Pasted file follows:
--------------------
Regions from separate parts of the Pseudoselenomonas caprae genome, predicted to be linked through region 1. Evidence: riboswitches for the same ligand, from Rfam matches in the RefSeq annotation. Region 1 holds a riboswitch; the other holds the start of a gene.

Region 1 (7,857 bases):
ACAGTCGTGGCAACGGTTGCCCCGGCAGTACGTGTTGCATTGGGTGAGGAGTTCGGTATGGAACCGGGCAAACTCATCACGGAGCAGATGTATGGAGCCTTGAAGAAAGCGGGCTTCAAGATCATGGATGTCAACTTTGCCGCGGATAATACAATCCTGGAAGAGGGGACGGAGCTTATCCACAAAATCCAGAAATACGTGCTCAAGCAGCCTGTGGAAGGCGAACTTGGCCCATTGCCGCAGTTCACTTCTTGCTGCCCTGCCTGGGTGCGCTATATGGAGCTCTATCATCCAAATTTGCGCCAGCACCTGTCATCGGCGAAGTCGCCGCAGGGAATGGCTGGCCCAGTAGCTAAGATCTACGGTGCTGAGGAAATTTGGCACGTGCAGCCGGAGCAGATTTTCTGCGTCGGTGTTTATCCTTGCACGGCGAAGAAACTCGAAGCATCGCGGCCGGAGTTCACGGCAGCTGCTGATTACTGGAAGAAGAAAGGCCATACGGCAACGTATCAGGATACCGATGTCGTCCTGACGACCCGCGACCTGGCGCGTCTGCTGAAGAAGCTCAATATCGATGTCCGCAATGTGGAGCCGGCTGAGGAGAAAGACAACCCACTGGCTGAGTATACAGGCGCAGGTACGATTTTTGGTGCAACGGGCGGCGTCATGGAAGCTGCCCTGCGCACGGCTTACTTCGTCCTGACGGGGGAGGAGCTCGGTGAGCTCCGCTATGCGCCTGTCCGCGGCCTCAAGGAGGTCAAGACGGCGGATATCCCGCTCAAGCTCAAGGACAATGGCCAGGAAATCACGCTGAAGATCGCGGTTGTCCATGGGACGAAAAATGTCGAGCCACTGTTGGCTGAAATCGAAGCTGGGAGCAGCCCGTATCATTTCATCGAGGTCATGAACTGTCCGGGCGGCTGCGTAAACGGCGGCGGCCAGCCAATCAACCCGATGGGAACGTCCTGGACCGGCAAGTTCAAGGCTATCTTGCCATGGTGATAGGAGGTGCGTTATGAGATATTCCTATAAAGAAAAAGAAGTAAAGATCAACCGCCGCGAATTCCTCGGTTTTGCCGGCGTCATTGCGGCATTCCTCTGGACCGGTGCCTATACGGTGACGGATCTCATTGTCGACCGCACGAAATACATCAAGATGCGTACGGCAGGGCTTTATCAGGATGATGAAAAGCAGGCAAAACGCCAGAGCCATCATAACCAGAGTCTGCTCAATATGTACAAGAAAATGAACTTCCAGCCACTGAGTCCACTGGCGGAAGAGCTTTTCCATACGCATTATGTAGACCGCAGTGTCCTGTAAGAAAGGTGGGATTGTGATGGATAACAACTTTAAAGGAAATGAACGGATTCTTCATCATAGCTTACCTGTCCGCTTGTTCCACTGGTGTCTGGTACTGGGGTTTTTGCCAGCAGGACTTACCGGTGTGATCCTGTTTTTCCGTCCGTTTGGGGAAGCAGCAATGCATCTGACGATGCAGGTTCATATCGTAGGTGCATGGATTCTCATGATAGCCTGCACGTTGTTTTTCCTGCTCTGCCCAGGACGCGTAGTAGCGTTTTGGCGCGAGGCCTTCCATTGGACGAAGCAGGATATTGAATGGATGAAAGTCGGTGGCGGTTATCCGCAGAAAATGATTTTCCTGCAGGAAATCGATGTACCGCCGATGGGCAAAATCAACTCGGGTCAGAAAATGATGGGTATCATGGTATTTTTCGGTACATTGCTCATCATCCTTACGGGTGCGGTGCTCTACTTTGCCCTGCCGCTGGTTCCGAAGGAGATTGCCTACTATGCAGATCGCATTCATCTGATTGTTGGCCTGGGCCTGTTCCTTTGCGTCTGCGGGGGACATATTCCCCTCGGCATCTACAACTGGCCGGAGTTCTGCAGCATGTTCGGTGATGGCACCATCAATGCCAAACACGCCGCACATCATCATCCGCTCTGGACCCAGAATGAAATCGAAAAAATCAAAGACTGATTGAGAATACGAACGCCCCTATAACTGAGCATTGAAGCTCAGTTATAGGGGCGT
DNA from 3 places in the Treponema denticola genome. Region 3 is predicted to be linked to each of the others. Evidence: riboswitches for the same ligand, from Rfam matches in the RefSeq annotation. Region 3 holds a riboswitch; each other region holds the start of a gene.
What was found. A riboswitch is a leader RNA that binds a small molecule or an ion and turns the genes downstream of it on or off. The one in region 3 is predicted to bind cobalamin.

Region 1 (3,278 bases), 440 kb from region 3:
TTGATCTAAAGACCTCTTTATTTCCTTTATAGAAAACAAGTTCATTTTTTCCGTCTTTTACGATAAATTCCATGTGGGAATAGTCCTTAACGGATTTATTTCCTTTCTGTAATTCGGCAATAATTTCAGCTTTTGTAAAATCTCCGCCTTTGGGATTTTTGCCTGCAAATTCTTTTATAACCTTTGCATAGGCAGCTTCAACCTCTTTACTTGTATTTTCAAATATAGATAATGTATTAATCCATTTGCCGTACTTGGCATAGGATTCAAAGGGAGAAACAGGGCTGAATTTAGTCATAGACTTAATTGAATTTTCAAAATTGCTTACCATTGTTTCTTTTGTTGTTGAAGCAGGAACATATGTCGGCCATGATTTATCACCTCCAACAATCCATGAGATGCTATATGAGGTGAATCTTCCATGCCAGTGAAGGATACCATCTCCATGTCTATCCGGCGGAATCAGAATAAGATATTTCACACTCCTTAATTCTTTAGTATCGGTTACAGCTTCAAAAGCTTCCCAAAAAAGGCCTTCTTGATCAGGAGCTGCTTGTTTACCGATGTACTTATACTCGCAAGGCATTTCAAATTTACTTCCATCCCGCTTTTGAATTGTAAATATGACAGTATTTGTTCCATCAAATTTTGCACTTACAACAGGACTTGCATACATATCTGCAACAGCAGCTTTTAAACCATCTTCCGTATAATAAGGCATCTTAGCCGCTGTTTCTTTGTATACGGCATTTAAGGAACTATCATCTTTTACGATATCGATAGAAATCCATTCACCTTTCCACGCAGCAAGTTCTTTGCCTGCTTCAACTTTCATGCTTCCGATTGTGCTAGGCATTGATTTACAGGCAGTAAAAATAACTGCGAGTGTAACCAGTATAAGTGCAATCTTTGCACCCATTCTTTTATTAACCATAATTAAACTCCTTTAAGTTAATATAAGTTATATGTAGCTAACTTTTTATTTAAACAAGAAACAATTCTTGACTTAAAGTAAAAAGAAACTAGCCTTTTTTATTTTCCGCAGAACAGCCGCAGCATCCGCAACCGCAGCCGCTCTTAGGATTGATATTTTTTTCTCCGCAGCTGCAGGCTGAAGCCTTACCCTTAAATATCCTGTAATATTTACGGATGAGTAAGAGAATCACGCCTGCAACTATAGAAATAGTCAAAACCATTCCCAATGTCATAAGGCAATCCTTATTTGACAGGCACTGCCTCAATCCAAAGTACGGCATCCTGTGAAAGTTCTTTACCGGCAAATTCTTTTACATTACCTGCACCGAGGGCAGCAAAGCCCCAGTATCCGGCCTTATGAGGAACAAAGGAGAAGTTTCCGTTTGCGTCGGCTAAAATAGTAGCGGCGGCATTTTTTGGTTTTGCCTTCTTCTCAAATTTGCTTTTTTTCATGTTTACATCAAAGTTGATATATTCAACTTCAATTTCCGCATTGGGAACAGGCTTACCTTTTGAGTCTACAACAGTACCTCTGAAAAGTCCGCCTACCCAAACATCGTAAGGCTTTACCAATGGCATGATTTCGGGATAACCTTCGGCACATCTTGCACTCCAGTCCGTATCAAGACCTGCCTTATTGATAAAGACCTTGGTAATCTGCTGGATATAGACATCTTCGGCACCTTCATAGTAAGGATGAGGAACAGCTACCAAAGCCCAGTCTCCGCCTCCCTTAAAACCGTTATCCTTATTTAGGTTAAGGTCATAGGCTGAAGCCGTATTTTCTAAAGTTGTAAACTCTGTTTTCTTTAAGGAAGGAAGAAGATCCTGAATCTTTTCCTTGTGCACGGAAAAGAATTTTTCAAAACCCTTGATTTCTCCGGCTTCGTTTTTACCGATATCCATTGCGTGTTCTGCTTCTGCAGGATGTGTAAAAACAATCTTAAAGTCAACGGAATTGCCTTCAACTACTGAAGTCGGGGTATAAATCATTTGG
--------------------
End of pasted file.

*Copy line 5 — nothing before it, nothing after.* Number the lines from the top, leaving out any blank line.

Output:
What was found. A riboswitch is a leader RNA that binds a small molecule or an ion and turns the genes downstream of it on or off. The one in region 3 is predicted to bind cobalamin.